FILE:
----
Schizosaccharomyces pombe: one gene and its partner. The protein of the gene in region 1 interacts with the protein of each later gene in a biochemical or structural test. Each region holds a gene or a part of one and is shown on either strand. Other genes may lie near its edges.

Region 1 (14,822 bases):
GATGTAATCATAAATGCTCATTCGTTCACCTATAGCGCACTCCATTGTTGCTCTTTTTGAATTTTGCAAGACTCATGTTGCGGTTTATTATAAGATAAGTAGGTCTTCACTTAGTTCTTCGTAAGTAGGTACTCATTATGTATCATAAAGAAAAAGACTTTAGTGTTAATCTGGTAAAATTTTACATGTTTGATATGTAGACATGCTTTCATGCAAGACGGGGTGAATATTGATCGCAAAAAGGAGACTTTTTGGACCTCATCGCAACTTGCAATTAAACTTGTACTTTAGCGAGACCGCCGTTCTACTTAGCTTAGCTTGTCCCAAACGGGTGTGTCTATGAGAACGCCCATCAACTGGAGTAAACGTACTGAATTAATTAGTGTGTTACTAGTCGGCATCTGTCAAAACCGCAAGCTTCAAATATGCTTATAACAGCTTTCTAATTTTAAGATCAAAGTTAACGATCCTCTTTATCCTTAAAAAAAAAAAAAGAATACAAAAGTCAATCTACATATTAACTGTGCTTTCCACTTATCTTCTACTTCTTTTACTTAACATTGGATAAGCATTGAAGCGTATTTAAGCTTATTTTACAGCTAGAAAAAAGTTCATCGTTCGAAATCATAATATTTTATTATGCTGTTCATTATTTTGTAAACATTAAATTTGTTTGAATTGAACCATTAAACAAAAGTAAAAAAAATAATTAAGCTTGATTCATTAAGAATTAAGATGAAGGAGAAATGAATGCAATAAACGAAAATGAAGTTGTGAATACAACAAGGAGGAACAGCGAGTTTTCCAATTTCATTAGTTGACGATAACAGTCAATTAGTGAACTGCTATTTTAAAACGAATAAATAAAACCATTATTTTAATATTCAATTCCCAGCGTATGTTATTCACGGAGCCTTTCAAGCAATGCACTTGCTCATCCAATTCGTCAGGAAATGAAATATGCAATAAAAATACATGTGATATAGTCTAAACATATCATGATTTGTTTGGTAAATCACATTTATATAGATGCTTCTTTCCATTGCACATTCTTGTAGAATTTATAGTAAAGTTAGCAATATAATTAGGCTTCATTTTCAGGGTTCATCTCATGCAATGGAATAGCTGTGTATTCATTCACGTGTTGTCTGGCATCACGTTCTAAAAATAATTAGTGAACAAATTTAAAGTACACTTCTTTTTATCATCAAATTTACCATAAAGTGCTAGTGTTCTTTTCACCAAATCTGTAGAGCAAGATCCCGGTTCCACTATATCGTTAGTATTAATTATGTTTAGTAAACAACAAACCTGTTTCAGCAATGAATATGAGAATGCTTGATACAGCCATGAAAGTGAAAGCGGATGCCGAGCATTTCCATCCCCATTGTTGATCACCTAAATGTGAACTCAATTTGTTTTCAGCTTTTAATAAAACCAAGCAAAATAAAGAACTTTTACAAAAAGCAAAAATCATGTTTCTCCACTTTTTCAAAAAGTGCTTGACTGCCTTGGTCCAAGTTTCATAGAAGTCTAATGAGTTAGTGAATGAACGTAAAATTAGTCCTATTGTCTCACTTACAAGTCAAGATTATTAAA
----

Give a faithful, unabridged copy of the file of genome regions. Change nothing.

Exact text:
Schizosaccharomyces pombe: one gene and its partner. The protein of the gene in region 1 interacts with the protein of each later gene in a biochemical or structural test. Each region holds a gene or a part of one and is shown on either strand. Other genes may lie near its edges.

Region 1 (14,822 bases):
GATGTAATCATAAATGCTCATTCGTTCACCTATAGCGCACTCCATTGTTGCTCTTTTTGAATTTTGCAAGACTCATGTTGCGGTTTATTATAAGATAAGTAGGTCTTCACTTAGTTCTTCGTAAGTAGGTACTCATTATGTATCATAAAGAAAAAGACTTTAGTGTTAATCTGGTAAAATTTTACATGTTTGATATGTAGACATGCTTTCATGCAAGACGGGGTGAATATTGATCGCAAAAAGGAGACTTTTTGGACCTCATCGCAACTTGCAATTAAACTTGTACTTTAGCGAGACCGCCGTTCTACTTAGCTTAGCTTGTCCCAAACGGGTGTGTCTATGAGAACGCCCATCAACTGGAGTAAACGTACTGAATTAATTAGTGTGTTACTAGTCGGCATCTGTCAAAACCGCAAGCTTCAAATATGCTTATAACAGCTTTCTAATTTTAAGATCAAAGTTAACGATCCTCTTTATCCTTAAAAAAAAAAAAAGAATACAAAAGTCAATCTACATATTAACTGTGCTTTCCACTTATCTTCTACTTCTTTTACTTAACATTGGATAAGCATTGAAGCGTATTTAAGCTTATTTTACAGCTAGAAAAAAGTTCATCGTTCGAAATCATAATATTTTATTATGCTGTTCATTATTTTGTAAACATTAAATTTGTTTGAATTGAACCATTAAACAAAAGTAAAAAAAATAATTAAGCTTGATTCATTAAGAATTAAGATGAAGGAGAAATGAATGCAATAAACGAAAATGAAGTTGTGAATACAACAAGGAGGAACAGCGAGTTTTCCAATTTCATTAGTTGACGATAACAGTCAATTAGTGAACTGCTATTTTAAAACGAATAAATAAAACCATTATTTTAATATTCAATTCCCAGCGTATGTTATTCACGGAGCCTTTCAAGCAATGCACTTGCTCATCCAATTCGTCAGGAAATGAAATATGCAATAAAAATACATGTGATATAGTCTAAACATATCATGATTTGTTTGGTAAATCACATTTATATAGATGCTTCTTTCCATTGCACATTCTTGTAGAATTTATAGTAAAGTTAGCAATATAATTAGGCTTCATTTTCAGGGTTCATCTCATGCAATGGAATAGCTGTGTATTCATTCACGTGTTGTCTGGCATCACGTTCTAAAAATAATTAGTGAACAAATTTAAAGTACACTTCTTTTTATCATCAAATTTACCATAAAGTGCTAGTGTTCTTTTCACCAAATCTGTAGAGCAAGATCCCGGTTCCACTATATCGTTAGTATTAATTATGTTTAGTAAACAACAAACCTGTTTCAGCAATGAATATGAGAATGCTTGATACAGCCATGAAAGTGAAAGCGGATGCCGAGCATTTCCATCCCCATTGTTGATCACCTAAATGTGAACTCAATTTGTTTTCAGCTTTTAATAAAACCAAGCAAAATAAAGAACTTTTACAAAAAGCAAAAATCATGTTTCTCCACTTTTTCAAAAAGTGCTTGACTGCCTTGGTCCAAGTTTCATAGAAGTCTAATGAGTTAGTGAATGAACGTAAAATTAGTCCTATTGTCTCACTTACAAGTCAAGATTATTAAA